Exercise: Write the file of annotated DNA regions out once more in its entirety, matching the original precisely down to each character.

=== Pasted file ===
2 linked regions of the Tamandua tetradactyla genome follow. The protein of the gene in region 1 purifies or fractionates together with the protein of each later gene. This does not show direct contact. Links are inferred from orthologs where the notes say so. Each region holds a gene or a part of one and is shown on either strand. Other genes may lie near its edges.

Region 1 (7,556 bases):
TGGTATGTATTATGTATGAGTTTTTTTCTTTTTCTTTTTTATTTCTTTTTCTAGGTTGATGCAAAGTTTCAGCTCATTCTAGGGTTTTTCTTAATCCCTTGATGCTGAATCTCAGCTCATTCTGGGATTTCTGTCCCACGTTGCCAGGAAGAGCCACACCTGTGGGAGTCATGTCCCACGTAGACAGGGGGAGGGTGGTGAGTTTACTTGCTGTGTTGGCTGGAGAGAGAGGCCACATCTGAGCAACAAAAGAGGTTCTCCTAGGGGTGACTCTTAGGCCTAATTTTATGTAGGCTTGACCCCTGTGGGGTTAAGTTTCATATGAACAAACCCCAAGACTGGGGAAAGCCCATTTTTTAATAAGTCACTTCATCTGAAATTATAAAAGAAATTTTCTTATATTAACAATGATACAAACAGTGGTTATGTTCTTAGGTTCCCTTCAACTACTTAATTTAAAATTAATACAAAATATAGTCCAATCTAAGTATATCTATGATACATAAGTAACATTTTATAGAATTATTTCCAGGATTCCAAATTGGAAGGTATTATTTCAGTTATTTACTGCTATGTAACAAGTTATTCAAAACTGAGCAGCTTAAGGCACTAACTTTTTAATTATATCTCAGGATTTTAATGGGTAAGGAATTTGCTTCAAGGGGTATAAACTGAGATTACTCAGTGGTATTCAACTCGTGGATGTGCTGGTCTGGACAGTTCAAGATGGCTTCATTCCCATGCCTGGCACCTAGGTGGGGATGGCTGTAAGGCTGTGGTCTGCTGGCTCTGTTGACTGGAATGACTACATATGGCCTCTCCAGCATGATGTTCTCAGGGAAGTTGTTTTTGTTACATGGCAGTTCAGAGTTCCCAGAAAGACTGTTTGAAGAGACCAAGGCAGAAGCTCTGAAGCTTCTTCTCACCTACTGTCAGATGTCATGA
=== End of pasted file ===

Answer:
2 linked regions of the Tamandua tetradactyla genome follow. The protein of the gene in region 1 purifies or fractionates together with the protein of each later gene. This does not show direct contact. Links are inferred from orthologs where the notes say so. Each region holds a gene or a part of one and is shown on either strand. Other genes may lie near its edges.

Region 1 (7,556 bases):
TGGTATGTATTATGTATGAGTTTTTTTCTTTTTCTTTTTTATTTCTTTTTCTAGGTTGATGCAAAGTTTCAGCTCATTCTAGGGTTTTTCTTAATCCCTTGATGCTGAATCTCAGCTCATTCTGGGATTTCTGTCCCACGTTGCCAGGAAGAGCCACACCTGTGGGAGTCATGTCCCACGTAGACAGGGGGAGGGTGGTGAGTTTACTTGCTGTGTTGGCTGGAGAGAGAGGCCACATCTGAGCAACAAAAGAGGTTCTCCTAGGGGTGACTCTTAGGCCTAATTTTATGTAGGCTTGACCCCTGTGGGGTTAAGTTTCATATGAACAAACCCCAAGACTGGGGAAAGCCCATTTTTTAATAAGTCACTTCATCTGAAATTATAAAAGAAATTTTCTTATATTAACAATGATACAAACAGTGGTTATGTTCTTAGGTTCCCTTCAACTACTTAATTTAAAATTAATACAAAATATAGTCCAATCTAAGTATATCTATGATACATAAGTAACATTTTATAGAATTATTTCCAGGATTCCAAATTGGAAGGTATTATTTCAGTTATTTACTGCTATGTAACAAGTTATTCAAAACTGAGCAGCTTAAGGCACTAACTTTTTAATTATATCTCAGGATTTTAATGGGTAAGGAATTTGCTTCAAGGGGTATAAACTGAGATTACTCAGTGGTATTCAACTCGTGGATGTGCTGGTCTGGACAGTTCAAGATGGCTTCATTCCCATGCCTGGCACCTAGGTGGGGATGGCTGTAAGGCTGTGGTCTGCTGGCTCTGTTGACTGGAATGACTACATATGGCCTCTCCAGCATGATGTTCTCAGGGAAGTTGTTTTTGTTACATGGCAGTTCAGAGTTCCCAGAAAGACTGTTTGAAGAGACCAAGGCAGAAGCTCTGAAGCTTCTTCTCACCTACTGTCAGATGTCATGA